Civil Cold War

I’ve been thinking a lot about the Civil War.


I’m not a historian.  My understanding of the events of the Civil War comes from a fairly decent public education through High School, a BFA in Theatre (during which we… didn’t study the Civil War), and whatever else I’ve picked up on my own in the decades since.  I’ve never set out to specifically study wars in general,


but I’ve been thinking a lot, 




about the Civil War.


I started thinking about it in June, after a long-overdue dinner with my friends Dave and Don.  We were talking about the current state of our country (like ya do), and Don, who is very smart guy, said, “We are in a Civil Cold War.”  He went on to explain… it seems the country is as divided today as it was in the years leading to the Civil War, the two sides see each other as enemies, the history of these two sides today can be traced directly back to the two sides of the Civil War, but the actions and tactics of these two opposing sides bear more resemblance to those of the US and the Soviets through the Cold War.  


That assessment really hit home for me, and the idea of a Civil Cold War has been weighing on my mind since that dinner.  I’ve been thinking it’s a great description of America today.


Just a week after that dinner, I was in New York, touring colleges with my son, and we found ourselves in Morningside Heights on the Upper West Side, where we visited the beautiful Riverside Church - whose ongoing legacy as an advocate for social justice and civil rights should never be forgotten - but that’s not what I’m writing about.  We continued to wander and accidentally discovered Grant’s Tomb.  I mean, not in some kind of Indiana Jones way.  It’s not a secret.  I have to confess, I didn’t really know the significance of it.  We walked closer to the monument, which is a stately, neo-classical looking thing, not unlike the monuments one sees in Washington, D.C.  As we walked up to the building, we realized it was OK to enter.  Inside there was a park ranger energetically talking to a small handful of visitors, enthusiastically imparting his clearly impressive knowledge of the Civil War to them.  We didn’t want to interrupt, so we looked around a bit. Our eyes were first drawn upward, to a rotunda with the afternoon light streaming in, surrounded on all sides by mosaics depicting prominent Civil War events:  Vicksburg, Chattanooga, Appomattox....  We found our way into two small side rooms, each containing a number of historic flags, with maps on the walls pointing out the locations of so many battles - oh wait, this room is just half of it, the Northern half of the war is in the other room.  It was clearly designed to impress upon a person the vast scale of the war, and just how much of America the violence permeated. Heavy.  Hey, what’s that huge circular hole in the center of the floor?  We looked down and there they were:  the sarcophogi of Ulysses and Julia Grant.  Oh, wait.  You mean Grant’s Tomb is… Grant’s… TOMB?  It’s silly now to think that never had occurred to me, but the huge dark stone receptacles silently communicated their obvious truth.  At the north end of the main chamber, stairs led down to where the caskets were displayed.  We felt we had to ask if we were allowed to go down there.  The ranger said, “Of course,” and we made our way down into the crypt.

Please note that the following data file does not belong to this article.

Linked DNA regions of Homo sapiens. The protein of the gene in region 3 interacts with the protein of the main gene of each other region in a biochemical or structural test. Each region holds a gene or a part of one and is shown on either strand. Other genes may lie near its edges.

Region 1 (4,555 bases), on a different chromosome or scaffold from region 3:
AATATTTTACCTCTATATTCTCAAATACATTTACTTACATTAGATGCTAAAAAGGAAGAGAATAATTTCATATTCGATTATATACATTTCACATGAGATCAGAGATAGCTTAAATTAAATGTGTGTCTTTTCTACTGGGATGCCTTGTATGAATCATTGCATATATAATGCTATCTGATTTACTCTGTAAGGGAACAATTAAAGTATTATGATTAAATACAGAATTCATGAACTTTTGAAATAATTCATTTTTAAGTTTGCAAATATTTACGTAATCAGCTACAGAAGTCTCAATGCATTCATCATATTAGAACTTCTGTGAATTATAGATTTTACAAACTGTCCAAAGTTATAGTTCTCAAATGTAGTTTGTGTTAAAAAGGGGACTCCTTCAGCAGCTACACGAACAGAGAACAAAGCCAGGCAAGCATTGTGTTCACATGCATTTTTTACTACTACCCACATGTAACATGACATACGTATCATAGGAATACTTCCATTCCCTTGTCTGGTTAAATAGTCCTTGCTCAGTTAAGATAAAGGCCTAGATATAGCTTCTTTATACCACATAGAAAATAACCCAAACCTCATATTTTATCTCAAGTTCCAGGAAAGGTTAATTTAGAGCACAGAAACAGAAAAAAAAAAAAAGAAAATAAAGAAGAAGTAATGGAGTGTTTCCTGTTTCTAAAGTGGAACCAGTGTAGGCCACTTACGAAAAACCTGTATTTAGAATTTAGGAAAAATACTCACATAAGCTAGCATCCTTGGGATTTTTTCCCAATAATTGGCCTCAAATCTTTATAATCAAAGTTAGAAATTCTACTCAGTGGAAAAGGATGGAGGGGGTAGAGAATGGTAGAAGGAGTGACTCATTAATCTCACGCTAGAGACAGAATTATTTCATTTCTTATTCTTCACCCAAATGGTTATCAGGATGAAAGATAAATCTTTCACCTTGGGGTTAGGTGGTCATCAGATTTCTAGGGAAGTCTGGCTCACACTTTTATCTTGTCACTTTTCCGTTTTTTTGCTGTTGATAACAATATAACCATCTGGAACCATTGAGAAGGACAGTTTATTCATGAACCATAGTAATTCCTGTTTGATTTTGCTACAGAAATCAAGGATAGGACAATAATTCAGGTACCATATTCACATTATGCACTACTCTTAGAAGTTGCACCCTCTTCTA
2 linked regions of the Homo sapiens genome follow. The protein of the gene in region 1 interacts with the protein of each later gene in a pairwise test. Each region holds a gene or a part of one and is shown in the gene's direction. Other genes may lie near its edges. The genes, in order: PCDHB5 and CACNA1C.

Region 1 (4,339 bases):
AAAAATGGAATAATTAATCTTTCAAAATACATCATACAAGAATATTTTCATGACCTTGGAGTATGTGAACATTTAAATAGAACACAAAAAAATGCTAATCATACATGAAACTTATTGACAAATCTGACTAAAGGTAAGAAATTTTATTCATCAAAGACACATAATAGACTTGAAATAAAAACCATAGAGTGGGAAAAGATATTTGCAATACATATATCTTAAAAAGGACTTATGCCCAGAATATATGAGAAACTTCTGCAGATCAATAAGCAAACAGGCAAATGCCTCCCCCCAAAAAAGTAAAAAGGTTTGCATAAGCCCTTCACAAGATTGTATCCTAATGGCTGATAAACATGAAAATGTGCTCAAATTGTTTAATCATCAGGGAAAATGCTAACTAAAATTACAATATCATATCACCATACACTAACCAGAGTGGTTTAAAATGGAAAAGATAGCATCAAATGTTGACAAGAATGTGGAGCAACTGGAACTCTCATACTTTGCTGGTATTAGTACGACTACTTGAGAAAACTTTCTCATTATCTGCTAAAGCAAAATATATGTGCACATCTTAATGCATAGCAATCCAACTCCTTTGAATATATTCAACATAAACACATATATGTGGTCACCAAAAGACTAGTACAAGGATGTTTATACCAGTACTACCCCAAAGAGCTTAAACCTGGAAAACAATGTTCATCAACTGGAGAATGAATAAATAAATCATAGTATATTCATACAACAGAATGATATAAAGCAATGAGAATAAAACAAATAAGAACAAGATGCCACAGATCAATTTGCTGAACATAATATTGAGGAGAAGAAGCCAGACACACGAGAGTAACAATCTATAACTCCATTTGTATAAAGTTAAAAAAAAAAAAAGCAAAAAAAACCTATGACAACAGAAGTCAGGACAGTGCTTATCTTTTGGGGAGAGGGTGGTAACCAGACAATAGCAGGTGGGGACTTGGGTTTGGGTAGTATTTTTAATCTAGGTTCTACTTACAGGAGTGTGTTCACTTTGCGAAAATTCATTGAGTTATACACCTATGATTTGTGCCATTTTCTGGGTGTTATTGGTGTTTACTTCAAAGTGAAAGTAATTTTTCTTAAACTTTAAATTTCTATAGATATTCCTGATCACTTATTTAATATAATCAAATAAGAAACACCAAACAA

The busts of stern-looking men surrounded the Grants, a study of shadow and light, nobility and stoicism.  Sheridan, Thomas, McPherson, Ord, Sherman — Union generals who saw death, who were responsible for death, horrific death for a just cause.  The message to me was loud and clear:  the War was horrible, but it was necessary, and we won.  The North won.  The United States of America won.  Slavery is no more.  The Confederate traitors were defeated in a bloody conflict which engulfed America, but which brought about justice by freeing millions of enslaved people.  Not perfect justice, by any measure, but huge, historic justice.  Glory, Glory, Hallelujah.


And today, more than 150 years after the end of the Civil War, we are fighting along the same idealogical battle lines.  There are those who are fighting to hold on to the dominance of white men over all others, contemporary descendants of the Southern slave owners, fighting to honor the Confederate generals, the traitors who tried to rip apart our country for the sake of preserving a system which kept millions of people in bondage, saying we risk “forgetting history” by taking down the statues of our enemies.  To that I say, Lee and his army are appropriately remembered in the mosaics at Grant’s Tomb, where they are remembered for the horrors of war they released upon our country, and where their just defeat is memorialized.


Hopefully our current Civil Cold War will not erupt into more violence than it already has.  In theory, our democratic process is designed to prevent it.  But our system has brought us a President who clearly sympathizes with the racist agenda of white supremacists, and our system of checks and balances, corrupted in so many ways, seems unable (or unwilling) to do anything about this travesty.  I do not advocate violence, but we would all be fools to not learn to protect ourselves.  We need to be ready for anything as we keep working for Justice.


Truth is marching on.


August 16-23, 2017 - New York & Los Angeles



David O